DNA testing of cattle not needed at processor level – Coveney

DNA testing of cattle at processing level is not necessary, according to the Minister for Agriculture, Food and the Marine Simon Coveney.

He said that the role of his Department is to verify compliance by food business operators with EU law, which places primary responsibility on them for the safety and traceability of food.

Speaking in the Dail recently, he said that he is satisfied that traceability requirements in place are sufficient to ensure the safety of the product.

“This is borne out by the successful audits of our traceability systems from the many third countries who have opened their markets to Irish beef in recent years.

“Specifically in regard to traceability, the regulations require that food business operators must have systems in place to be able to identify any person from whom they have been supplied with a food. They must also have a system in place to identify the other businesses to which their product has been supplied. In other words, a food business operator at each and every stage in the food chain must be able to identify the source of its inputs as well as having details of the first recipient of its output.”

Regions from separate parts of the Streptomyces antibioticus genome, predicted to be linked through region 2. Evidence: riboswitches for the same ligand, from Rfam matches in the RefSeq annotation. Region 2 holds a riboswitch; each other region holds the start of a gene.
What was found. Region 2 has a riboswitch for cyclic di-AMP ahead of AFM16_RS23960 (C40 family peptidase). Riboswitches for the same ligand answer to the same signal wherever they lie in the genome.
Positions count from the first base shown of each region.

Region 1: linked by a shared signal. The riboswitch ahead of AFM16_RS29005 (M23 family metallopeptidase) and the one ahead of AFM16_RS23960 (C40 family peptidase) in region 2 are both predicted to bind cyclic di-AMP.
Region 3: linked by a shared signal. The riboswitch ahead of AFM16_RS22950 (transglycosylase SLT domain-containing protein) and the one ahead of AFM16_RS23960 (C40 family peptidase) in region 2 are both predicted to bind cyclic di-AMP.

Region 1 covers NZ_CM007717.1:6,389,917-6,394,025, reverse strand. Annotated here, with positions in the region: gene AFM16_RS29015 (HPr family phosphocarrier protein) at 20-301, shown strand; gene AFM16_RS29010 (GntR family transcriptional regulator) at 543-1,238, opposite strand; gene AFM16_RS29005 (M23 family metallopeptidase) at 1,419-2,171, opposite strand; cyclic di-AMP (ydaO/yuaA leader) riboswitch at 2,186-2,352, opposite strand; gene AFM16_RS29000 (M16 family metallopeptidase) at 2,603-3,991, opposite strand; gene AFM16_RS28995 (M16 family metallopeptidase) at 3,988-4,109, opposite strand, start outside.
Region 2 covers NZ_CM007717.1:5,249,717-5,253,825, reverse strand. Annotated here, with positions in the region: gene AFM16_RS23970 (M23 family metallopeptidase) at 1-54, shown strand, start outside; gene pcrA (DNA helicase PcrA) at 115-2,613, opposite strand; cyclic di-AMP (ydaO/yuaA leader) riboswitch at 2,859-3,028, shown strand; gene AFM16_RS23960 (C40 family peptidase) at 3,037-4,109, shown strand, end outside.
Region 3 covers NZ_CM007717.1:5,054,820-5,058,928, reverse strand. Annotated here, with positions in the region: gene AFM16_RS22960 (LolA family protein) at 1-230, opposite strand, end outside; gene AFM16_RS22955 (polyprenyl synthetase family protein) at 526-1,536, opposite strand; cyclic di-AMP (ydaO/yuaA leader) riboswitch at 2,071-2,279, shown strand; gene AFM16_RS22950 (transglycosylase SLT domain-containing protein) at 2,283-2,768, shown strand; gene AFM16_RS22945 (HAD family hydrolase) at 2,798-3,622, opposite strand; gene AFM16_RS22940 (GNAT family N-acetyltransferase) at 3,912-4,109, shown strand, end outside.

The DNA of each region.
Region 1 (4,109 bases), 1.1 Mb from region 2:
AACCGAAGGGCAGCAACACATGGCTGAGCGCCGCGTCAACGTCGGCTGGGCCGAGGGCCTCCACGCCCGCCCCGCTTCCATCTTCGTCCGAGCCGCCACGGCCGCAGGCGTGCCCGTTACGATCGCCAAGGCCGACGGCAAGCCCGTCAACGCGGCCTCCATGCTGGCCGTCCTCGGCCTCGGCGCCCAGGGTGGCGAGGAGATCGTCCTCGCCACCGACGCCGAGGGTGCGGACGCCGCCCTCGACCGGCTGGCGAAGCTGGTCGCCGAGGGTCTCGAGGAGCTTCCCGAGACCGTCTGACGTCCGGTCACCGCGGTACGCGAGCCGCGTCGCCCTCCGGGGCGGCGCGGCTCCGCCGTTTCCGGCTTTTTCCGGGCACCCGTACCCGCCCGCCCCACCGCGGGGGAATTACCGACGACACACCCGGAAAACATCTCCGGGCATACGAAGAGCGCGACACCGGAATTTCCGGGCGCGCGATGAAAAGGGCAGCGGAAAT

He also said that his Department has a permanent veterinary presence at all DAFM-approved slaughter plants, while controls at stand-alone secondary processing plants are carried out at a frequency which is based on an annual risk assessment for each plant.

He said an annual audit of imported products is carried out in each Department-approved meat plant and there is no obligation under EU law to identify bovines using DNA testing. “The tagging system for bovines…requires all bovines to be identified with two matching ear tags within 20 days of birth and to register the calf within seven days of tagging on the AIM database.”

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